2. Clear out the clutter. Real estate agents say buyers won't purchase a home they can't see. Or more importantly, see themselves in it! If your home has too much furniture, overflowing closets, crowded kitchen and bathroom countertops or lots of family photos or collectibles on display, potential buyers won't be able to really see your home. Remove all items, including toothbrushes, from the bathroom and kitchen countertops. Get rid of anything you don't need or use. Fill up your garage or rent some off-site storage space! Make the house look like you have lots of money. People like to think they are buying the home of prosperous people. If necessary, borrow a nice lamp or two, or a few nice decorator items that will compliment the house. The house should look as bright as possible during a viewing. This means the shades, blinds and curtains should be opened to give a bright look. Nobody likes to walk into a dark home.
3. Clean obsessively. All areas in the home should be spotless, especially the bathroom and kitchen areas. The refrigerator should be organized nicely, free of odor, and the door of the refrigerator and all other doors should be free of stickups and photos. The oven and stove top should look spotless. If necessary, the stove top covers and accessories should be replaced. The shower and tub areas should be clean. If necessary, fresh caulk and grout should be applied in any worn, cracked or damaged areas. A fresh tube of caulk costs less than $4. Replaced any cracked window glass or torn screens. All windows should be spotless.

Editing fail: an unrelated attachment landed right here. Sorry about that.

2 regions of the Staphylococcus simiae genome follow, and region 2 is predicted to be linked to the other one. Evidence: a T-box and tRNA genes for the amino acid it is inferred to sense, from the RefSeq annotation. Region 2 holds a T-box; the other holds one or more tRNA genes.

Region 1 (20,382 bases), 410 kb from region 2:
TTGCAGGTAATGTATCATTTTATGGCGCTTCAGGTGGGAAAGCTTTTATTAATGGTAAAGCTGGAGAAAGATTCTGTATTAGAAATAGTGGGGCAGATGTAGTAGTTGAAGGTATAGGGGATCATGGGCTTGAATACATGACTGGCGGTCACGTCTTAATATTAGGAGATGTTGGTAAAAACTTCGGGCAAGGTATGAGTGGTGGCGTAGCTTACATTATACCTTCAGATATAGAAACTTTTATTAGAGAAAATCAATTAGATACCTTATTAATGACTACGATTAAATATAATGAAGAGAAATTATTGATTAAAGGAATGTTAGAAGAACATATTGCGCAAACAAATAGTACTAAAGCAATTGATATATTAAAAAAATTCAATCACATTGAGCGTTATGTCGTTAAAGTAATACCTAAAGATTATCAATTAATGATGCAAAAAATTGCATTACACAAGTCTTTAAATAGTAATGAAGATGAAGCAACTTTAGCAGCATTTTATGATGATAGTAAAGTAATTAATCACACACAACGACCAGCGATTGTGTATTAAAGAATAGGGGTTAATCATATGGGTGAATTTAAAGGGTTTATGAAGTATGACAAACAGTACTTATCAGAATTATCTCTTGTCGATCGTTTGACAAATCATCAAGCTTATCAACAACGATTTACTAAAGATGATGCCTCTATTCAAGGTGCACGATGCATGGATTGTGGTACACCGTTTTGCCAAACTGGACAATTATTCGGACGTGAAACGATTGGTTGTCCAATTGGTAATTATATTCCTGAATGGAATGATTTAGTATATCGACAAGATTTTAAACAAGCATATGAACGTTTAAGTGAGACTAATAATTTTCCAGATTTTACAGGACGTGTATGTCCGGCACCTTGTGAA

4. Use your nose. Many people are oblivious to scents, but others are extremely sensitive to offensive odors. To eliminate bad smells, shampoo your carpets, dry clean your drapes, and empty trash cans, recycling bins and ash trays. When you know
someone is coming to look at the house take Petunia or Rover and evidence of them (food bowl, bedding, etc.) to someone else's home. (Some people think pets are dirty.) Place open boxes of baking soda in smell-prone areas, and refrain from cooking fish or
strong-smelling foods. Introduce pleasing smells by placing flowers or potpourri in your home and using air fresheners. Baking a fresh or frozen pie or some other fragrant treat is another common tactic. Use living potted plants heavily. Use room deodorizers with
clean, rather than floral scent. There is one called "crisp cotton". You may also try a quarter section in the disposal and grinding it up.